“Do you mind telling me what my grades are?”
     “You’re making straight A’s.”
     “And do you have my report cards from the beginning of the year until now?”
     “Yes, I do.”
     “And can you remind me what my grades have been all year?”
     “You’ve been making straight A’s all year.”
     “And can you tell me whether I make it to tenth grade is based on my attendance, or my grades?”
     (Pause) “Your grades.”
     “Then what’s the problem?”
     And that was the end of that. I never got called to the counselor’s office again for attendance issues. In fact, I never got called in for anything. I was not a trouble maker in the classic sense. But I did know just how far I could push people and circumstances, and (most of the time, at least) I knew when to back off. Besides, staying home all the time was getting boring, and the girls were all at school. And I made a shit-load of trouble with girls.

     Next Week, Chapter Fifteen: Giving Myself A Hand

     Make a contribution to the book by clicking HERE. 

Tuesday, January 26, 2016

Music and Sh*t!

This is so happening tonight.

     First of all, thank you to everyone who has donated to the book in the last week. (You know who you are, because I thanked each one of you personally. And it took less than five minutes. You guys are awesomeness on steroids.) 

     Second: I know - FOR A FACT - that I have some readers of the blog who are not a part of my social networks. (Hello, Russia!) But tonight, I thought I'd do something really cool, and bring all of my fans (I use that term in the broadest possible sense. Mostly, you're a fan of mine if you do not actively wish me dead) together in one place, for something that, in theory, should be a lot of fun. I'm in a band. That sounds as cool as you think it does. My band is called McKinney Root. I love my band. When people ask me what kind of music our band plays, I tell them "back porch" music. But for my non- U.S. readers (Russia, Australia, France, UK, Indonesia and - swear to God - Mongolia), the term "back porch" may be a bit confusing. Especially if you live in a part of the world where porches are considered a luxury exclusive to the hyper-rich. Or evil despots. 

     So tonight (1/26/2016) at around 7:30PM U.S. CST, we're going to do a live broadcast of our weekly band rehearsal, via Facebook. If your sphincter is already tightening with excitement, it should be. Here's all you need to do to log on and join in:

     Go find me (Larry Brantley) on Facebook, and follow me by clicking HERE. (Note: I don't "friend" everybody who asks, but you can always follow me; I am equal-opportunity stalk-bait.) Once you're following me, you'll get a notification when we go live with the band rehearsal. Or just make sure you're sitting on my page at 7:30PM U.S. CST. You can hang out with us while we rehearse for our next gig, and even leave comments in real-time. You guys would make me look so cool to my bandmates if you would show up tonight. Seriously. They basically think my readership consists of my sister, and a couple of crazy old cat-ladies in Burbank. Please help me look cool in front of my band.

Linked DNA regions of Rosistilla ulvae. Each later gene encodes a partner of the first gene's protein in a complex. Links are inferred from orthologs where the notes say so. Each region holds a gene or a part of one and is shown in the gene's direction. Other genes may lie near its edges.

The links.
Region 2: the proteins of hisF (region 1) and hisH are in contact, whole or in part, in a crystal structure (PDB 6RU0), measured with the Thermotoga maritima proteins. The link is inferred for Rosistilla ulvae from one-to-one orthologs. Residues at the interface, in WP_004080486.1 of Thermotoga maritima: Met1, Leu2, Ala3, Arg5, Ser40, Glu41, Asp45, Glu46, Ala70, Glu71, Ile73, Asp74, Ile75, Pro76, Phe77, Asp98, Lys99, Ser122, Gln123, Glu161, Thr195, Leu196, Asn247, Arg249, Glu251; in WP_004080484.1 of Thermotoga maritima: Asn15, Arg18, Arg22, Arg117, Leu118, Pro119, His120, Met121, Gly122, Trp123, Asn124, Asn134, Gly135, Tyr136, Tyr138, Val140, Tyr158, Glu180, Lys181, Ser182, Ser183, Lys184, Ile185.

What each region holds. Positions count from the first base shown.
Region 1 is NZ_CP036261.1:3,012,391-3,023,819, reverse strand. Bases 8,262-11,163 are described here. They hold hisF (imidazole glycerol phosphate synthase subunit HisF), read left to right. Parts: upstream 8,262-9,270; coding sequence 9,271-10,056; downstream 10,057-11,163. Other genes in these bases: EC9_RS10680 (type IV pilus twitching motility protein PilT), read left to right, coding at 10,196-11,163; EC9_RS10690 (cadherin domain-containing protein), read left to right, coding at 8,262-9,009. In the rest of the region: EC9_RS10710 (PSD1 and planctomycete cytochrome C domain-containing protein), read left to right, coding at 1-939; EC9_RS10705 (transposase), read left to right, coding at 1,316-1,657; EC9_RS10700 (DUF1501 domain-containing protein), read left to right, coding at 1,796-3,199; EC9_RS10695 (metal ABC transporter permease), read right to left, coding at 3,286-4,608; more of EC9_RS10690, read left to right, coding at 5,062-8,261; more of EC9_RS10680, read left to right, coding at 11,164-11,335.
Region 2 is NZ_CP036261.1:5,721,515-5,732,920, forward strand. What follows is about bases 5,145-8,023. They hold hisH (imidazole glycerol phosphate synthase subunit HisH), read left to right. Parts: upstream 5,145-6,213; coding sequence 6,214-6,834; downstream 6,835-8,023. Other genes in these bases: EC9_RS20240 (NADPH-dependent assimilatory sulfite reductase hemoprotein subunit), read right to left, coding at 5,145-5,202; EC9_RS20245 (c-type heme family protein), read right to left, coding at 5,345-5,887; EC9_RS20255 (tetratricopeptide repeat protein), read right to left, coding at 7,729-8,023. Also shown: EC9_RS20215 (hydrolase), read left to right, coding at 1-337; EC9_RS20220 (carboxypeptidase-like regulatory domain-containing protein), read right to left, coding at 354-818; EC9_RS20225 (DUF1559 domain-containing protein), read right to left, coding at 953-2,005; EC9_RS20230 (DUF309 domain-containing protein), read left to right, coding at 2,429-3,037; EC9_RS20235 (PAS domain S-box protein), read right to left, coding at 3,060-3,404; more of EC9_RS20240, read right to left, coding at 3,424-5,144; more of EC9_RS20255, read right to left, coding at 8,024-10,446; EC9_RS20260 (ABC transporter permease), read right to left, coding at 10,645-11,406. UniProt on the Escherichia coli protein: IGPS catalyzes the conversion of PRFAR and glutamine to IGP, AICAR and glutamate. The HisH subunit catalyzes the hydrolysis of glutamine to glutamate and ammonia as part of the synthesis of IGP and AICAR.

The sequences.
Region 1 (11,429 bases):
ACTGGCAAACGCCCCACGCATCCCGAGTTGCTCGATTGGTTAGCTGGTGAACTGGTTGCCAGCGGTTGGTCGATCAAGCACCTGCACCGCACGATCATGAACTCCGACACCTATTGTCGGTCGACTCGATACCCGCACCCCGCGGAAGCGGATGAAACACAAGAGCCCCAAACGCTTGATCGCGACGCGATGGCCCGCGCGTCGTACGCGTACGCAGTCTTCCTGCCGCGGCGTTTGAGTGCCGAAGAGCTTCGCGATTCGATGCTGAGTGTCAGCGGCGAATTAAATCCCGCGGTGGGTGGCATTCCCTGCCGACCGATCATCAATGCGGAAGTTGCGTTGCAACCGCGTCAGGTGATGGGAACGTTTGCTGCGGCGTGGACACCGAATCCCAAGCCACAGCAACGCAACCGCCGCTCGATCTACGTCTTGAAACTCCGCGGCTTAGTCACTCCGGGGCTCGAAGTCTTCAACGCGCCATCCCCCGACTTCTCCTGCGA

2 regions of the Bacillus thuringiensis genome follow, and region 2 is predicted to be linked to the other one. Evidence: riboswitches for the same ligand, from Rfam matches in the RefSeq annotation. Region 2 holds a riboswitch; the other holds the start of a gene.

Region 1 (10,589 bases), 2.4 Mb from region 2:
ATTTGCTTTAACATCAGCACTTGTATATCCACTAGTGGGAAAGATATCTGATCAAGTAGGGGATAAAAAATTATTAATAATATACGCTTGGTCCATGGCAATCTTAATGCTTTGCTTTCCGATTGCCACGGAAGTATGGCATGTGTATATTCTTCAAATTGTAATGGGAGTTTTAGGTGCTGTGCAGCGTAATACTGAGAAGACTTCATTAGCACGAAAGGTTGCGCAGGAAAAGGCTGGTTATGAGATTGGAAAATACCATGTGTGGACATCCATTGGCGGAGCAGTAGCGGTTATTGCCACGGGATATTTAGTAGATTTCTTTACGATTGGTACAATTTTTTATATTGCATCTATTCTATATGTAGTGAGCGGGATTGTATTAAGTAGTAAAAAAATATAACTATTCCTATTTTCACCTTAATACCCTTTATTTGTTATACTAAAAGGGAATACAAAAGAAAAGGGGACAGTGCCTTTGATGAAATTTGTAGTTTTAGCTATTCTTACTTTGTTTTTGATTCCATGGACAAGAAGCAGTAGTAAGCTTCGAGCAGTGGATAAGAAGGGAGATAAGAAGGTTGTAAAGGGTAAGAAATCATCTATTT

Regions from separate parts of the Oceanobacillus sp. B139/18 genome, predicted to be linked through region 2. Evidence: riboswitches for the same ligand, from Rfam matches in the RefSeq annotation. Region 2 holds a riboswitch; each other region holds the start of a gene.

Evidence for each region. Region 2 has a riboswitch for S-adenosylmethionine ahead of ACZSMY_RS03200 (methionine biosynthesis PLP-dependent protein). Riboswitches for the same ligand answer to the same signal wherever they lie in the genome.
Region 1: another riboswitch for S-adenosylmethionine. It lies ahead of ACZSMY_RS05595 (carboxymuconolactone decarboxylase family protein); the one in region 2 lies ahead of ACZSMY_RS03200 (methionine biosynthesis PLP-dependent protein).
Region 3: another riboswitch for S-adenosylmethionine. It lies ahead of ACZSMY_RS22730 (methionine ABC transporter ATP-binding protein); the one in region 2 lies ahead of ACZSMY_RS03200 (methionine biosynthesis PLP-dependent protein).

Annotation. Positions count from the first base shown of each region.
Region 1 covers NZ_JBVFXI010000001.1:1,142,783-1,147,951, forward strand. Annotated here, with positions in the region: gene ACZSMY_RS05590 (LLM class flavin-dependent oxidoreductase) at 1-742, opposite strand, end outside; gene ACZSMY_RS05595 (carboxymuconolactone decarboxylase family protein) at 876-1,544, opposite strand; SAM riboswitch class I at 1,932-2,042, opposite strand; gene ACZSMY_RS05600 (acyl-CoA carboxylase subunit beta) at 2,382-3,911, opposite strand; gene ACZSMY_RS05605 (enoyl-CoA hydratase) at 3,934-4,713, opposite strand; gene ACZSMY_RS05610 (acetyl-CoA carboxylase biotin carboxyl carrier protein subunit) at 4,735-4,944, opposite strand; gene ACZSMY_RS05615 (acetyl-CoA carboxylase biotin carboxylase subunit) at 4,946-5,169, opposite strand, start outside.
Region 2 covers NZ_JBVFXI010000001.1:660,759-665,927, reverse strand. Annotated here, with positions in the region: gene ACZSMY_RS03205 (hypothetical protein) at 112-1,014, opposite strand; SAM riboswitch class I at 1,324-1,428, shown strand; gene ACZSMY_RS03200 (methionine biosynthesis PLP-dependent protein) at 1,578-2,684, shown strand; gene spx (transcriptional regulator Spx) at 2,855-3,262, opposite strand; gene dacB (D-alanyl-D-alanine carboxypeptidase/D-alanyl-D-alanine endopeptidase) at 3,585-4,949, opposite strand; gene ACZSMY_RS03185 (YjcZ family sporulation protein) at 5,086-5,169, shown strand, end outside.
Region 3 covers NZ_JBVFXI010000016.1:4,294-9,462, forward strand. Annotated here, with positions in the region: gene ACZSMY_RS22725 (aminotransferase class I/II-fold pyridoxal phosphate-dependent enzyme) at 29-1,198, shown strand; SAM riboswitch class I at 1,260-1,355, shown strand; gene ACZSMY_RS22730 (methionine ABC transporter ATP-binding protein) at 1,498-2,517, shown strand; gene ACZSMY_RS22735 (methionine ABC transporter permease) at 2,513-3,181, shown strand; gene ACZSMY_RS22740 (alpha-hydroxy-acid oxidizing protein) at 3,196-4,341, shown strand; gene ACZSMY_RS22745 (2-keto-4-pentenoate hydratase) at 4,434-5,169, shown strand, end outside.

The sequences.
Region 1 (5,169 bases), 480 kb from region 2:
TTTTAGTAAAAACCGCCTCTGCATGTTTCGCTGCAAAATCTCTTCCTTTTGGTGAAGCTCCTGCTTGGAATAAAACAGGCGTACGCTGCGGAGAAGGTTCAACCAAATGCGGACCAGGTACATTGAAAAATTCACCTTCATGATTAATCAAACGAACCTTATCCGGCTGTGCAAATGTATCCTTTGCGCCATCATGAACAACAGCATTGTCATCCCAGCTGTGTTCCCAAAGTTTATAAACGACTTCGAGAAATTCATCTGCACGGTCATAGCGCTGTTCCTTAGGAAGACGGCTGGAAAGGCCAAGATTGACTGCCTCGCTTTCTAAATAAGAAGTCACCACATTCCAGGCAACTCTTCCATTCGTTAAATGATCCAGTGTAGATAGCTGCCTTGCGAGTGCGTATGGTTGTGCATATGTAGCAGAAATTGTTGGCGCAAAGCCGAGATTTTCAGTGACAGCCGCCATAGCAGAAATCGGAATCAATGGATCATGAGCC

One more time: follow me on Facebook by clicking RIGHT HERE. Tune into Facebook at 7:30PM U.S. CST TONIGHT, and you can, in all honesty, utter the words that every human being on the planet longs to speak:

     I'm with the band.

     UPDATE: the hyperlinks above are being total punks and not working properly. To follow me on Facebook, simply search for Larry Brantley, and follow me. My profile pic is a guy in armor, wielding a sword on horseback. And yes. It's actually me. Because I'm badass like that.

Wednesday, January 20, 2016

Chapter Thirteen.

     What a fucking month. Three of my musical heroes are in the ground. I'm working my ass off and still can't see how I'm going to make it to February. I've had the hoodie on for most of the last ten days. With the hood up. In the house. (If you don't understand that reference, jump to HERE. It'll make a lot more sense.) I started a Go Fund Me account to see if people actually like my writing enough to financially contribute to it, and got nothing. (Not true. My girlfriend made the one and only contribution, which technically does count, but also might not count, since I sleep with her. Which does not make me a gigolo, because she contributed financially to my writing - not my penis.)

     The vindictive little boy in me just wants to shut the whole fucking thing down. Take my unappreciated marbles and go home. Except I can't. As bad as shit gets, as underwhelming as response may be, I made a decision to put my words in this space. Keeping my promises has never been my greatest ability. Truth to tell, I have a pretty poor history of that.  So I desperately need at least one instance in my life where I stick to my guns, and this is that.

     And so here is the next chapter of my memoir, Making Sh*t Up: An Improvised Life. Promise. Fucking. Kept.

     Chapter Thirteen

   Spear Hunting on a Budget

In my head, it was totally going to be like this. 

 When you’re poor, you do things as a family that other families don’t do. One Sunday my dad was up earlier than usual, doing something very industrious-sounding on the carport. I walked out there to see him sawing an old broomstick in half. Next he made a notch in one end of each of the halves. He then took a long steel nail, and placed it head-side into the notch, leaving the pointed end of the nail exposed. The finished product looked just like a short spear, which I thought was very cool. Holy shit. Was Dad about to take me hunting WITH SPEARS?  Turns out the answer was yes, but not the kind of hunting I’d envisioned.